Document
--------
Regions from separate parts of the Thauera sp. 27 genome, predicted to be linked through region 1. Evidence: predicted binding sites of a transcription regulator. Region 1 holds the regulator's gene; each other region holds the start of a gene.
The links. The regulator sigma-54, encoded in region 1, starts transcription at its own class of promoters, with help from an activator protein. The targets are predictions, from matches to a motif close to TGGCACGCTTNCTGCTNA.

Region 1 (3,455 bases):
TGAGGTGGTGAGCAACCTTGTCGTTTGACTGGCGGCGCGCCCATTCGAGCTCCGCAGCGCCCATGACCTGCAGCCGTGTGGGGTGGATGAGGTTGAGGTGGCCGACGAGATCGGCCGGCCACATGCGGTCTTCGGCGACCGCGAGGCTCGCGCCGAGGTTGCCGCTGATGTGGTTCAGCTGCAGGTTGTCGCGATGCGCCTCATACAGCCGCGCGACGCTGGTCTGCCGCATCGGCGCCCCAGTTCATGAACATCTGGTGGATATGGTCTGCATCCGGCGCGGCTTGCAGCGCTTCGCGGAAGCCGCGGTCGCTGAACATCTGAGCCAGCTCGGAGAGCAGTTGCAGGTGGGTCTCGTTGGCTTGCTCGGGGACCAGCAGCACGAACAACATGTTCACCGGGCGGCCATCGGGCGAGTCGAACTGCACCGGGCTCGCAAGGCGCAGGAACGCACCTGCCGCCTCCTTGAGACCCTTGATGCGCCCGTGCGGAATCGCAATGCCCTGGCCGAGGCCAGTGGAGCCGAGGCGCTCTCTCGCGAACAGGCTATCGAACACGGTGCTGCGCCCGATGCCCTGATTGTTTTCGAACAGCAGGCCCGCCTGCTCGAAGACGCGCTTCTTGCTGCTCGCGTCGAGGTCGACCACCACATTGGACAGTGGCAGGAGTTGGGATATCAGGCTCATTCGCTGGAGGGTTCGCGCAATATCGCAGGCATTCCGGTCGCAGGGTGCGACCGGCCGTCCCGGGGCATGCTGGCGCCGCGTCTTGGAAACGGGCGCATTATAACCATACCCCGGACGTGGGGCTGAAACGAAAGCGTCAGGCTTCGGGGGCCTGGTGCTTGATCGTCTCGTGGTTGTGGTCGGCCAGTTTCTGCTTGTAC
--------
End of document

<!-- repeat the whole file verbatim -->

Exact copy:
Regions from separate parts of the Thauera sp. 27 genome, predicted to be linked through region 1. Evidence: predicted binding sites of a transcription regulator. Region 1 holds the regulator's gene; each other region holds the start of a gene.
The links. The regulator sigma-54, encoded in region 1, starts transcription at its own class of promoters, with help from an activator protein. The targets are predictions, from matches to a motif close to TGGCACGCTTNCTGCTNA.

Region 1 (3,455 bases):
TGAGGTGGTGAGCAACCTTGTCGTTTGACTGGCGGCGCGCCCATTCGAGCTCCGCAGCGCCCATGACCTGCAGCCGTGTGGGGTGGATGAGGTTGAGGTGGCCGACGAGATCGGCCGGCCACATGCGGTCTTCGGCGACCGCGAGGCTCGCGCCGAGGTTGCCGCTGATGTGGTTCAGCTGCAGGTTGTCGCGATGCGCCTCATACAGCCGCGCGACGCTGGTCTGCCGCATCGGCGCCCCAGTTCATGAACATCTGGTGGATATGGTCTGCATCCGGCGCGGCTTGCAGCGCTTCGCGGAAGCCGCGGTCGCTGAACATCTGAGCCAGCTCGGAGAGCAGTTGCAGGTGGGTCTCGTTGGCTTGCTCGGGGACCAGCAGCACGAACAACATGTTCACCGGGCGGCCATCGGGCGAGTCGAACTGCACCGGGCTCGCAAGGCGCAGGAACGCACCTGCCGCCTCCTTGAGACCCTTGATGCGCCCGTGCGGAATCGCAATGCCCTGGCCGAGGCCAGTGGAGCCGAGGCGCTCTCTCGCGAACAGGCTATCGAACACGGTGCTGCGCCCGATGCCCTGATTGTTTTCGAACAGCAGGCCCGCCTGCTCGAAGACGCGCTTCTTGCTGCTCGCGTCGAGGTCGACCACCACATTGGACAGTGGCAGGAGTTGGGATATCAGGCTCATTCGCTGGAGGGTTCGCGCAATATCGCAGGCATTCCGGTCGCAGGGTGCGACCGGCCGTCCCGGGGCATGCTGGCGCCGCGTCTTGGAAACGGGCGCATTATAACCATACCCCGGACGTGGGGCTGAAACGAAAGCGTCAGGCTTCGGGGGCCTGGTGCTTGATCGTCTCGTGGTTGTGGTCGGCCAGTTTCTGCTTGTAC